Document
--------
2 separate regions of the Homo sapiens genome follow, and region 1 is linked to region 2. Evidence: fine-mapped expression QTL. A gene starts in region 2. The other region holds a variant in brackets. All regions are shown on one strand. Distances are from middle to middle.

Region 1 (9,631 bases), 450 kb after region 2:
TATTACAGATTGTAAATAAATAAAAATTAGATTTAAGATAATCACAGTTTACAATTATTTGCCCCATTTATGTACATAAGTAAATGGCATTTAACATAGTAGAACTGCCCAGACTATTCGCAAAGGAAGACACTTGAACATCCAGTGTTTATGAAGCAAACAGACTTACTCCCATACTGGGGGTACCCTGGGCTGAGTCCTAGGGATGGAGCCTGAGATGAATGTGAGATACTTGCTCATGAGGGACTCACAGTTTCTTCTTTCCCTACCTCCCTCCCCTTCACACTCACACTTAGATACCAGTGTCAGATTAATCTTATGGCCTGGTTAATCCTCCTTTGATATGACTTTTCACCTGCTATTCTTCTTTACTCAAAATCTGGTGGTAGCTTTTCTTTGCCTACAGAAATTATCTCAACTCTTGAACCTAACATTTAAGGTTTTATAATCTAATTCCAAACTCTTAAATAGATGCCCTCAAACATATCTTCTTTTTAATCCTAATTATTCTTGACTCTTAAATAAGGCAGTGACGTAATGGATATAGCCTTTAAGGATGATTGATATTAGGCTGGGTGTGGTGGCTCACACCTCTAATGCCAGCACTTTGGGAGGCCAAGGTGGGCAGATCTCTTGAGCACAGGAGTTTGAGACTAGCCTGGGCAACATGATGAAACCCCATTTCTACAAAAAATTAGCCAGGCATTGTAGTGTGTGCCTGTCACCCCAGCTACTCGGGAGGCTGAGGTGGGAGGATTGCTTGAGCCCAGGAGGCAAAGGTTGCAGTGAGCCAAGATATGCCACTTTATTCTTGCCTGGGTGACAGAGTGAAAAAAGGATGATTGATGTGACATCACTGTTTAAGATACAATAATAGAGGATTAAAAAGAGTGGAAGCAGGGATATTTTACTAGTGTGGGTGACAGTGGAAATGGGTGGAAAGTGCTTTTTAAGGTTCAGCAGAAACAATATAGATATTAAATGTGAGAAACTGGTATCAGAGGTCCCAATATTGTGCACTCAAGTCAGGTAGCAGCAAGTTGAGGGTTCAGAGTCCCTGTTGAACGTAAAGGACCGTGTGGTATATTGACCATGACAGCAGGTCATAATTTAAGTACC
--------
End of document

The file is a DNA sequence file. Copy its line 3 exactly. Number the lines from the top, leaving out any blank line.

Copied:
TATTACAGATTGTAAATAAATAAAAATTAGATTTAAGATAATCACAGTTTACAATTATTTGCCCCATTTATGTACATAAGTAAATGGCATTTAACATAGTAGAACTGCCCAGACTATTCGCAAAGGAAGACACTTGAACATCCAGTGTTTATGAAGCAAACAGACTTACTCCCATACTGGGGGTACCCTGGGCTGAGTCCTAGGGATGGAGCCTGAGATGAATGTGAGATACTTGCTCATGAGGGACTCACAGTTTCTTCTTTCCCTACCTCCCTCCCCTTCACACTCACACTTAGATACCAGTGTCAGATTAATCTTATGGCCTGGTTAATCCTCCTTTGATATGACTTTTCACCTGCTATTCTTCTTTACTCAAAATCTGGTGGTAGCTTTTCTTTGCCTACAGAAATTATCTCAACTCTTGAACCTAACATTTAAGGTTTTATAATCTAATTCCAAACTCTTAAATAGATGCCCTCAAACATATCTTCTTTTTAATCCTAATTATTCTTGACTCTTAAATAAGGCAGTGACGTAATGGATATAGCCTTTAAGGATGATTGATATTAGGCTGGGTGTGGTGGCTCACACCTCTAATGCCAGCACTTTGGGAGGCCAAGGTGGGCAGATCTCTTGAGCACAGGAGTTTGAGACTAGCCTGGGCAACATGATGAAACCCCATTTCTACAAAAAATTAGCCAGGCATTGTAGTGTGTGCCTGTCACCCCAGCTACTCGGGAGGCTGAGGTGGGAGGATTGCTTGAGCCCAGGAGGCAAAGGTTGCAGTGAGCCAAGATATGCCACTTTATTCTTGCCTGGGTGACAGAGTGAAAAAAGGATGATTGATGTGACATCACTGTTTAAGATACAATAATAGAGGATTAAAAAGAGTGGAAGCAGGGATATTTTACTAGTGTGGGTGACAGTGGAAATGGGTGGAAAGTGCTTTTTAAGGTTCAGCAGAAACAATATAGATATTAAATGTGAGAAACTGGTATCAGAGGTCCCAATATTGTGCACTCAAGTCAGGTAGCAGCAAGTTGAGGGTTCAGAGTCCCTGTTGAACGTAAAGGACCGTGTGGTATATTGACCATGACAGCAGGTCATAATTTAAGTACC